In 2015/16, everyone wanted to know “how to collect digital data”. A couple years later, most people had shifted – they wanted to know “how to analyze data” and “make a dashboard”. Now in 2018, GDPR and “Responsible Data” and “Blockchain” are trending – people want to know about it so they can talk about it. While “trends” aren’t all we should be focusing on, they can often be the hook that gets people at all levels of our sector interested in taking their first steps forward in data literacy.
DATA LITERACY MEANS SOMETHING DIFFERENT FOR EACH PERSON
Data literacy means something completely different depending on who you are, your perspective within a programme, and what you use data for.
To the beneficiary of a programme…
data literacy might just mean understanding why data is being collected and what it is being used for. It means having the knowledge and power to give and withhold consent appropriately.
To a project manager…
data literacy might mean understanding indicator targets, progress, and the calculations behind those numbers, in addition to how different datasets relate to one another in a complex setting. Managers need to understand how data is coming together so that they can ask intelligent questions about their programme dashboards.
To an M&E officer…
data literacy might mean an understanding of statistical methods, random selection methodologies, how significant a result may be, and how to interpret results of indicator calculations. They may need to understand uncertainty within their data and be able to explain this easily to others.
To the Information Management team…
data literacy might mean understanding how to translate programme calculations into computer code. They may need to create data collection or data analysis or data visualization tools with an easy-to-understand user-interface. They may ultimately be relied upon to ensure the correctness of the final “number” or the final “product”.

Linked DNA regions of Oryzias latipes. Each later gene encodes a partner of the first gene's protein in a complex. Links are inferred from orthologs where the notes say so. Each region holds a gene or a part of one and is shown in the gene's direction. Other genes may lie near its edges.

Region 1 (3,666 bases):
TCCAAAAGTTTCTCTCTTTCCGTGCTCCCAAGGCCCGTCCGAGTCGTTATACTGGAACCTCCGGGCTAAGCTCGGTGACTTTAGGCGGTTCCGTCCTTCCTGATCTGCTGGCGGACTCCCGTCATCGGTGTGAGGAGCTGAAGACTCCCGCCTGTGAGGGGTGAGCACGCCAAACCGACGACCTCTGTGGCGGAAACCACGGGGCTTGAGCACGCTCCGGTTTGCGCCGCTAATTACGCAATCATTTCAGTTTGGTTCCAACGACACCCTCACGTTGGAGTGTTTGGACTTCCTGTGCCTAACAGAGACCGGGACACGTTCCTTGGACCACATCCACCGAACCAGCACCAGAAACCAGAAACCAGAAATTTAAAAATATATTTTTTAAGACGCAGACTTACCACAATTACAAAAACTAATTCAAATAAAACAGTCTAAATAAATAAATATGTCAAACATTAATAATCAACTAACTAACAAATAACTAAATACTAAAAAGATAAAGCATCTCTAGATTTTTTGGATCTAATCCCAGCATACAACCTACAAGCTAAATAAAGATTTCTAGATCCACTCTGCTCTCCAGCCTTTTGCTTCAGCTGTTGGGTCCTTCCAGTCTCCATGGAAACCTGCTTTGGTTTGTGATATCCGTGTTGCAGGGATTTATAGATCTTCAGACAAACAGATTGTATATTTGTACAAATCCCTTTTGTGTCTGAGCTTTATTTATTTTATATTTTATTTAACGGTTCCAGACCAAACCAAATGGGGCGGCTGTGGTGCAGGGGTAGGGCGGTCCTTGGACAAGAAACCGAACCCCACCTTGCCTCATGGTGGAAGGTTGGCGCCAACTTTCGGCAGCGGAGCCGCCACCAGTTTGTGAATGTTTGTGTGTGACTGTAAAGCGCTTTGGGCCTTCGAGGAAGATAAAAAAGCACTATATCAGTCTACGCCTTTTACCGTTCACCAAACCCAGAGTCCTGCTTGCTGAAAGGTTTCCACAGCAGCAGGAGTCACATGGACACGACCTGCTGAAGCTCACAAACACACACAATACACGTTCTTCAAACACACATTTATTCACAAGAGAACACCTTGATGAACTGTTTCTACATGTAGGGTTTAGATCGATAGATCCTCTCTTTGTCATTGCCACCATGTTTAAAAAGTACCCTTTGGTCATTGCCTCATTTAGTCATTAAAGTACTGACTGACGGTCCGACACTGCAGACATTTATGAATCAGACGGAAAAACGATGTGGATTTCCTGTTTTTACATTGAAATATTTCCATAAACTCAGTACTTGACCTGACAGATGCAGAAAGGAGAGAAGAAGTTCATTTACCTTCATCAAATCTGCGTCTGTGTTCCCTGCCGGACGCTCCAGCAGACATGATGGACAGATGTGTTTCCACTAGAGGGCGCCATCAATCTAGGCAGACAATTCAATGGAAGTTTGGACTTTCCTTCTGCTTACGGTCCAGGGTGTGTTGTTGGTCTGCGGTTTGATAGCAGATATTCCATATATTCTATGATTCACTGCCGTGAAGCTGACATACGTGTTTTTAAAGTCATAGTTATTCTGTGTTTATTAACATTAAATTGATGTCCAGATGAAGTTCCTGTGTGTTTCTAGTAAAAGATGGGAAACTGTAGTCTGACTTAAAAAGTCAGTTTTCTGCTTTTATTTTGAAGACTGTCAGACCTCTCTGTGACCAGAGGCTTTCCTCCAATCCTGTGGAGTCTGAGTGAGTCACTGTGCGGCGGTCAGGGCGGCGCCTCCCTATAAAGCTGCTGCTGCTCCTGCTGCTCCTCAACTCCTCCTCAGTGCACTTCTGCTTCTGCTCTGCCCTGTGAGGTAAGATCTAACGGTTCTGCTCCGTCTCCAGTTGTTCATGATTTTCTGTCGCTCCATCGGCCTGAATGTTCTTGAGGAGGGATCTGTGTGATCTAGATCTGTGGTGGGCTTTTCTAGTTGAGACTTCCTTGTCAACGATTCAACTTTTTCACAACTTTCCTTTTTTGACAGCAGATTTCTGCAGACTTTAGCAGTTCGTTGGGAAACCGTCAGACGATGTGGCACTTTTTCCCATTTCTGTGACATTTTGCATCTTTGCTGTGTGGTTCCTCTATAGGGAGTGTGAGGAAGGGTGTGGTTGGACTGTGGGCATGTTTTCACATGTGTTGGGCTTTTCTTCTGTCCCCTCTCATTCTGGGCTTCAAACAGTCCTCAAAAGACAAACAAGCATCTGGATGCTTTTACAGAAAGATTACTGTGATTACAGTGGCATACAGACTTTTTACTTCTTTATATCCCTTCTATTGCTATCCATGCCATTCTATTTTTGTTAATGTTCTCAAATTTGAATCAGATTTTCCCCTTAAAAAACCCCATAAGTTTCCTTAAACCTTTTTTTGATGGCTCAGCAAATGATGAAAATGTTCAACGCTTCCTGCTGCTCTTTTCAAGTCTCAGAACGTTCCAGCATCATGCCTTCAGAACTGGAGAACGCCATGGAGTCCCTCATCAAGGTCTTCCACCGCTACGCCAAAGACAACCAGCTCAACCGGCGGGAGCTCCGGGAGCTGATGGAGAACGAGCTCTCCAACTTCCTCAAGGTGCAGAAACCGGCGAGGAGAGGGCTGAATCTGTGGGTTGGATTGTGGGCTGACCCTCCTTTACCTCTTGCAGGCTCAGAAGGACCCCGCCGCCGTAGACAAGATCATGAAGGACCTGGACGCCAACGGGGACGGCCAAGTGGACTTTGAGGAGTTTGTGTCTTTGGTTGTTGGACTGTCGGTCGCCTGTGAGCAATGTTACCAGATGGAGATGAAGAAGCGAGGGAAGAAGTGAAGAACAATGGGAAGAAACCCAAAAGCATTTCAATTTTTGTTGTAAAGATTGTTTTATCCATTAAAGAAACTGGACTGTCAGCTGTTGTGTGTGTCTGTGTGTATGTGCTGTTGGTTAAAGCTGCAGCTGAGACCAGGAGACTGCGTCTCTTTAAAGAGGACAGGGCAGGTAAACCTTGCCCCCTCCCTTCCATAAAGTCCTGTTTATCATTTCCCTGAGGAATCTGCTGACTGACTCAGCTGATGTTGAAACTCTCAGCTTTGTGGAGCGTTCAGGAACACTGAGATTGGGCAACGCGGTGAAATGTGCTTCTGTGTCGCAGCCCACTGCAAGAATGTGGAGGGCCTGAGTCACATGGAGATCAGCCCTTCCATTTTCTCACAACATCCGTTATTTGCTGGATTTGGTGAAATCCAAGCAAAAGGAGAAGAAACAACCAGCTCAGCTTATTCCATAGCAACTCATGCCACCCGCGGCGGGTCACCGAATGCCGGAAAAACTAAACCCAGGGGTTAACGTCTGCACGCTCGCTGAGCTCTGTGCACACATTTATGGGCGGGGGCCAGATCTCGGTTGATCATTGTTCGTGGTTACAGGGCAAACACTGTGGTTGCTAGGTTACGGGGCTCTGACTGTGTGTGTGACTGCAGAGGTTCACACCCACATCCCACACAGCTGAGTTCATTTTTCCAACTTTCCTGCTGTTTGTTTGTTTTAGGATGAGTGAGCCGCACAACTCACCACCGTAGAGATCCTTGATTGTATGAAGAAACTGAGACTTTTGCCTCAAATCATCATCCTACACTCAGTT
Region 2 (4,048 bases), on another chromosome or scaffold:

To the data scientist…
data literacy might mean understanding some very complex statistical calculations, using computer languages and statistical packages to find trends, insights, and predictive capabilities within datasets.
To the management team…
data literacy might mean being able to use data results (graphs, charts, dashboards) to explain needs, results, and impact in order to convince and persuade. Using data in proposals to give a good basis for why a programme should exist or using data to explain progress to the board of directors, or even as a basis for why a new programme should start up….or close down.
To the donor…
data literacy might mean an understanding of a “good” needs assessment vs. a “poor one” in evaluating a project proposal, how to prioritize areas and amounts of funding, how to ask tough questions of an individual partner, how to be suspect of numbers that may be too good to be true, how to evaluate quality vs. quantity, or how to see areas of collaboration between multiple partners. They need to use data to communicate international priorities to their own wider government, board, or citizens.
Use more precise wording
Data literacy means something different to everyone. So this priority can be interpreted in many different ways depending on who you are. Within your organization, frame this priority with a more precise wording. Here are some examples:
- Improve everyone’s ability to raise important questions based on data.
- Let’s get better at discussing our data results.
- Improve our leadership in communicating the meaning behind data.
- Develop our skills in analyzing and using data to create an impact.
- Improve our use of data to inform our decisions.
This blog article was based on a recent session at MERL Tech UK 2018. Thanks to the many voices who contributed ideas. I’ve put my own spin on them to create this article – so if you disagree, the ideas are mine. And if you agree – kudos to the brilliant people at the conference!
Register now for MERL Tech Jozi, August 1-2 or MERL Tech DC, September 6-7, 2018 if you’d like to join the discussions in person!